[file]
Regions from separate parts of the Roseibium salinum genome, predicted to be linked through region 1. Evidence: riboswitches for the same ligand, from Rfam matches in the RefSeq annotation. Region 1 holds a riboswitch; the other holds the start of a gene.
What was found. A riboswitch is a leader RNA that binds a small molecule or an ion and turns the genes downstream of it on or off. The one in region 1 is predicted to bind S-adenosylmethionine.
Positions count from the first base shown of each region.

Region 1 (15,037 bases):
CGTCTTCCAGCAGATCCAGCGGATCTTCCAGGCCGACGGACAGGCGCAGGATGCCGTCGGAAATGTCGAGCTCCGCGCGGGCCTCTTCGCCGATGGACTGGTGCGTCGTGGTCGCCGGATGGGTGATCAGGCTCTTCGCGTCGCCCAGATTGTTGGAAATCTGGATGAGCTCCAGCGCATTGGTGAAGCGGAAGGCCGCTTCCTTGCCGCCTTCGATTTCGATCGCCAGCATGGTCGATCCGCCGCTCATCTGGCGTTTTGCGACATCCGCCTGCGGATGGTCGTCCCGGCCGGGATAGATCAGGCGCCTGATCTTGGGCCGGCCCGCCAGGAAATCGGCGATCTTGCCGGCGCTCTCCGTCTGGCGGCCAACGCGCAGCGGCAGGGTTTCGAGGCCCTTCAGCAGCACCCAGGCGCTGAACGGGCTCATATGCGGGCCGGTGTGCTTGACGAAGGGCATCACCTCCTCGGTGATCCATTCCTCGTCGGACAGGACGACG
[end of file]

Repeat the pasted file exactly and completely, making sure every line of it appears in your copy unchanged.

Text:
Regions from separate parts of the Roseibium salinum genome, predicted to be linked through region 1. Evidence: riboswitches for the same ligand, from Rfam matches in the RefSeq annotation. Region 1 holds a riboswitch; the other holds the start of a gene.
What was found. A riboswitch is a leader RNA that binds a small molecule or an ion and turns the genes downstream of it on or off. The one in region 1 is predicted to bind S-adenosylmethionine.
Positions count from the first base shown of each region.

Region 1 (15,037 bases):
CGTCTTCCAGCAGATCCAGCGGATCTTCCAGGCCGACGGACAGGCGCAGGATGCCGTCGGAAATGTCGAGCTCCGCGCGGGCCTCTTCGCCGATGGACTGGTGCGTCGTGGTCGCCGGATGGGTGATCAGGCTCTTCGCGTCGCCCAGATTGTTGGAAATCTGGATGAGCTCCAGCGCATTGGTGAAGCGGAAGGCCGCTTCCTTGCCGCCTTCGATTTCGATCGCCAGCATGGTCGATCCGCCGCTCATCTGGCGTTTTGCGACATCCGCCTGCGGATGGTCGTCCCGGCCGGGATAGATCAGGCGCCTGATCTTGGGCCGGCCCGCCAGGAAATCGGCGATCTTGCCGGCGCTCTCCGTCTGGCGGCCAACGCGCAGCGGCAGGGTTTCGAGGCCCTTCAGCAGCACCCAGGCGCTGAACGGGCTCATATGCGGGCCGGTGTGCTTGACGAAGGGCATCACCTCCTCGGTGATCCATTCCTCGTCGGACAGGACGACG